“Lone Ranger” or Team?
Al E. Bavry, CEO, Kimal Lumber & Hardware
Besides our customers at large, the most interesting group to work with would be our Sales team. I say that because unlike our industry’s salespeople of the past, nowadays it has become increasingly difficult for salespeople to do well, since the pace of change has accelerated and continues to do so. With new engineered products, composites, technology, and local/state/national building codes undergoing continual change—it all gets more difficult every year to understand and learn about what is “now.”
I remember how it used to be: As a salesperson who calls on a customer, the conversation would start, “Hey Bill…How’s the wife and kids? How’s that new Nine Iron working out for you? And by the way, are you ready to order that lumber pack?” Yes, we still build “relationships” and “partner” with those customers, but today it’s much, much more. A really good salesperson must be very product and systems savvy…And when asked “If you can get your pencil sharp”…they must have an arsenal of right answers as to why they may be a little higher in price then brand X down the road. It takes such an incredible amount of skill, savvy, and experience that no wonder the sellers in our industry feel they are set apart and stand out for what they know and do. Along with being that “right” kind of salesperson (a true professional), it’s reasonable to find that in most cases, they also come armed with a pretty big Ego! They are apt to tell the customer about all the service, help, advice etc. that they (personally) bring to the table. Maybe even brag a little on how sharp and well trained they are…it is all part of the convincing.
So, the other day, I happened to be sitting next to one of our salesmen, who was talking on his phone. This was Rodney, our top salesman (as it happens), whom I thought was carrying on a conversation with a customer. It took a moment for me to realize he was talking to a new builder in the area. The builder had bought some quality land and was working on his first model, and he was picking Rodney’s brain on local products used, features and benefits that his competition might have, etc. Rodney was providing good answers…But then he began to talk to the builder about the different Centers at Kimal, and quickly personalized his dialog: ”Yes, we have a state-of-the-art truss plant, ad our niche seems to be the tough, difficult sets…We have designers that have been with us twenty years…(mentioned them by name). And our plant manager is Lisa K…Great to work with and I’ll give you her contact information so you can talk directly to her when you get started.” Then he talked about our Door and Window shops, and named and “bragged” about some of the folks there…starting with Judy S., the Center Leader. He continued on, talking about our Lumber Yards and the “boutique” delivery service we offer with a forklift hooked on the back of almost every truck, so “We can put the material wherever you want it spotted.” And, you guessed it…Rodney mentioned the Center Leaders and team by names. Then it quickly hit me…For about ten minutes, he’d said almost nothing about himself, but everything about the fantastic team (by name, time and again) who would cover the builder’s every need. This new builder, I’m sure, quickly figured out that he wouldn’t be working with an ego-centric salesperson, but the whole connected Kimal family. And he already knew who to call–by name!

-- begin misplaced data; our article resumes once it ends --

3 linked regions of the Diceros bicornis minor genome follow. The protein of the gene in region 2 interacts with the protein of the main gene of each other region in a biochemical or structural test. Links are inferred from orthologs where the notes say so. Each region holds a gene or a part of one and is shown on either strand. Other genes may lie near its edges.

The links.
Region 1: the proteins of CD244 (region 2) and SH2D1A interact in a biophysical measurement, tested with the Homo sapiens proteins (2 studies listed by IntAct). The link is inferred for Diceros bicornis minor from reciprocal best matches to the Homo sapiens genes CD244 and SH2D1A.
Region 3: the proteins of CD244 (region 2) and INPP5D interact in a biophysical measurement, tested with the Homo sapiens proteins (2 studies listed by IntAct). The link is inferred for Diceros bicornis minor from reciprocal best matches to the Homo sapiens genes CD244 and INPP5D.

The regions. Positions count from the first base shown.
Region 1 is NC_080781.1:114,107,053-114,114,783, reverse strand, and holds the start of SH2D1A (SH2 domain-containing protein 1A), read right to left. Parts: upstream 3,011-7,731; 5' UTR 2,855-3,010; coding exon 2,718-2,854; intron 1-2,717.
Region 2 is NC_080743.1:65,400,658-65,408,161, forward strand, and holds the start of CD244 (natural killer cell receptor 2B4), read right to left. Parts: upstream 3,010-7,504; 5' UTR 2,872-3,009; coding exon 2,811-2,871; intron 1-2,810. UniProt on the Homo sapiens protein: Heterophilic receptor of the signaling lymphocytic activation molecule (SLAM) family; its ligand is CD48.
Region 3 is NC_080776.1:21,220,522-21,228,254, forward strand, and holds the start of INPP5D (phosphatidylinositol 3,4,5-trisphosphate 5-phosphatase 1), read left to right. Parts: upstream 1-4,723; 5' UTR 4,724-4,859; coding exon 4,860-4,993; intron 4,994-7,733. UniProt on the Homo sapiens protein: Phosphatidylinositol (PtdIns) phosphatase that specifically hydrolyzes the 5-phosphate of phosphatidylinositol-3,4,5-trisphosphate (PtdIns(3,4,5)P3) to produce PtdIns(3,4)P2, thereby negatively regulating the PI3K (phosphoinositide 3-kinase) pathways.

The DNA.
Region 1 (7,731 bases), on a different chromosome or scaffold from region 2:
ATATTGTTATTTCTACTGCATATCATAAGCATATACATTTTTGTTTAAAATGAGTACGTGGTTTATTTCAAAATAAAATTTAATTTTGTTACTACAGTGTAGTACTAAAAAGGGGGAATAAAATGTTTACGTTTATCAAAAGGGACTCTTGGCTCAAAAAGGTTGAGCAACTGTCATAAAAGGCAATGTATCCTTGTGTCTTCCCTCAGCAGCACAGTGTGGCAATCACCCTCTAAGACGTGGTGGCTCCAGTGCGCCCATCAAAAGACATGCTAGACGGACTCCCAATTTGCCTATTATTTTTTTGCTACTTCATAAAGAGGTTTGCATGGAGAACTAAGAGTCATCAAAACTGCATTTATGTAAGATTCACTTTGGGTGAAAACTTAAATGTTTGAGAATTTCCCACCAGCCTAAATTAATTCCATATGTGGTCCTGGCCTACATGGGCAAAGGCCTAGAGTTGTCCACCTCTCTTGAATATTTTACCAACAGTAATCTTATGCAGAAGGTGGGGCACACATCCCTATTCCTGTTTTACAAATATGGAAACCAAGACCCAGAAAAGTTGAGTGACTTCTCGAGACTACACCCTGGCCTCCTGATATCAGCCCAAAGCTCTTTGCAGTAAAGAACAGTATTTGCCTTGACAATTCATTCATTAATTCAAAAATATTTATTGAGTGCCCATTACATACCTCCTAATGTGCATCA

In my humble/simple mind, I was thinking, “Just doesn’t get any better than that!” And I’ll end with this: If there’s such a thing as a good “Elevator Speech” to have with a customer….whether it’s a current one, or a soon-to-be, brand new one, this speech would be at the top of my list. Because yes, Rodney’s dialog and praise of “The Team” surely earned the builder’s respect almost immediately, because the salesman didn’t focus solely on himself. And just so you’re not mislead…Rodney does have a (surprise) strong Ego, but he knows the art of “Parking his Ego at the Door” as he gets into these relationships. So I have to say thank you to Rodney, for showing me a good lesson to learn by all, including myself. Good, successful selling.